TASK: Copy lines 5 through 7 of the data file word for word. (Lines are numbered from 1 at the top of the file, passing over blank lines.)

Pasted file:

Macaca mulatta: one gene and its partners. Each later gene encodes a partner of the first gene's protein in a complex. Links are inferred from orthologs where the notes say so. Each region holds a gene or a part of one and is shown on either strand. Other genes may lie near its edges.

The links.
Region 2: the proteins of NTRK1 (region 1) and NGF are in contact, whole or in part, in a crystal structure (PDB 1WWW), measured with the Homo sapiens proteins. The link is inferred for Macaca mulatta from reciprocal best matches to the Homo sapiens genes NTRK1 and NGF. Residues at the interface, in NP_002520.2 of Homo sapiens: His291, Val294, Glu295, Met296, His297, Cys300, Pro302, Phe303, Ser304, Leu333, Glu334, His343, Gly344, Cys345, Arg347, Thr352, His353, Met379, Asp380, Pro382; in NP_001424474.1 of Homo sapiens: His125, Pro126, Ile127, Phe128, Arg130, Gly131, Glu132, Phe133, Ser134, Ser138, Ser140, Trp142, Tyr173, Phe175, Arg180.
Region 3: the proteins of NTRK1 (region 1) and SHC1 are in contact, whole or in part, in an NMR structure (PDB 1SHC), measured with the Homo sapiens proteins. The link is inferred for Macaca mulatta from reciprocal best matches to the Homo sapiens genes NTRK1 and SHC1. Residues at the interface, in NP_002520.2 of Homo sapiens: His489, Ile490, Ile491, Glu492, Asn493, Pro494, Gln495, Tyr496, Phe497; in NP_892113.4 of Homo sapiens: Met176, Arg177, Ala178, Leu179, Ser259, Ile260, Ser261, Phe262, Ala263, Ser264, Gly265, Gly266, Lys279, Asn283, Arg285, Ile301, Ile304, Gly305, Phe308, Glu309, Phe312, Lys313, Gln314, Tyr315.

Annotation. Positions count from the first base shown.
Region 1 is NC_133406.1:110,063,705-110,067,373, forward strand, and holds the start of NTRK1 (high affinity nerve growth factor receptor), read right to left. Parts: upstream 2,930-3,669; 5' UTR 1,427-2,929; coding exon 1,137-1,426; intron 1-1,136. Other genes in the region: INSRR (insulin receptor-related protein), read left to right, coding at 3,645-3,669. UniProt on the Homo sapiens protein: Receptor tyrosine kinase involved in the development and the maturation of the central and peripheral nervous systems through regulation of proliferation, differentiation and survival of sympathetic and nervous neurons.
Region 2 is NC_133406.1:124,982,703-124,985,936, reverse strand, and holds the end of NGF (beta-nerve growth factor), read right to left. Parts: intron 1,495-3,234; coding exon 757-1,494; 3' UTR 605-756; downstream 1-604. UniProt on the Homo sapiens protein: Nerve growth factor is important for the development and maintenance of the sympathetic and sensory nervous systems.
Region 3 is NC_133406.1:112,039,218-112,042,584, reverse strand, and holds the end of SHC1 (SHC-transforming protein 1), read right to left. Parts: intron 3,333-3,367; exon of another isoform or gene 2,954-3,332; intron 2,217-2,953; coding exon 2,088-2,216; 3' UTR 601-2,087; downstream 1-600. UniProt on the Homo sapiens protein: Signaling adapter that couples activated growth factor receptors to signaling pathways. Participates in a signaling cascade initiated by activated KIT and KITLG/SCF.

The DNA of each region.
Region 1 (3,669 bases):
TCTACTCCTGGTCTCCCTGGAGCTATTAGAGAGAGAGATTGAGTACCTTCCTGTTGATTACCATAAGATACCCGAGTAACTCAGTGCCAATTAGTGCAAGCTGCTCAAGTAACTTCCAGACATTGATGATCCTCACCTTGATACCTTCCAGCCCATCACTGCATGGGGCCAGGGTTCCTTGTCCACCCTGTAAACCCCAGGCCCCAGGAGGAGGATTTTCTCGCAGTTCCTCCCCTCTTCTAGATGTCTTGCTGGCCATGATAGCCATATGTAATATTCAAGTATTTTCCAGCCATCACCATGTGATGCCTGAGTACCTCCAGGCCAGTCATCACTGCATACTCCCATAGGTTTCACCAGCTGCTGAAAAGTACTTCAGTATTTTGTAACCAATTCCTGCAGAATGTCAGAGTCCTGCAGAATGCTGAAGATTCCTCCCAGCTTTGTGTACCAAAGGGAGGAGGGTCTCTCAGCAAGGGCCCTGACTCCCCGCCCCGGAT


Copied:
Annotation. Positions count from the first base shown.
Region 1 is NC_133406.1:110,063,705-110,067,373, forward strand, and holds the start of NTRK1 (high affinity nerve growth factor receptor), read right to left. Parts: upstream 2,930-3,669; 5' UTR 1,427-2,929; coding exon 1,137-1,426; intron 1-1,136. Other genes in the region: INSRR (insulin receptor-related protein), read left to right, coding at 3,645-3,669. UniProt on the Homo sapiens protein: Receptor tyrosine kinase involved in the development and the maturation of the central and peripheral nervous systems through regulation of proliferation, differentiation and survival of sympathetic and nervous neurons.
Region 2 is NC_133406.1:124,982,703-124,985,936, reverse strand, and holds the end of NGF (beta-nerve growth factor), read right to left. Parts: intron 1,495-3,234; coding exon 757-1,494; 3' UTR 605-756; downstream 1-604. UniProt on the Homo sapiens protein: Nerve growth factor is important for the development and maintenance of the sympathetic and sensory nervous systems.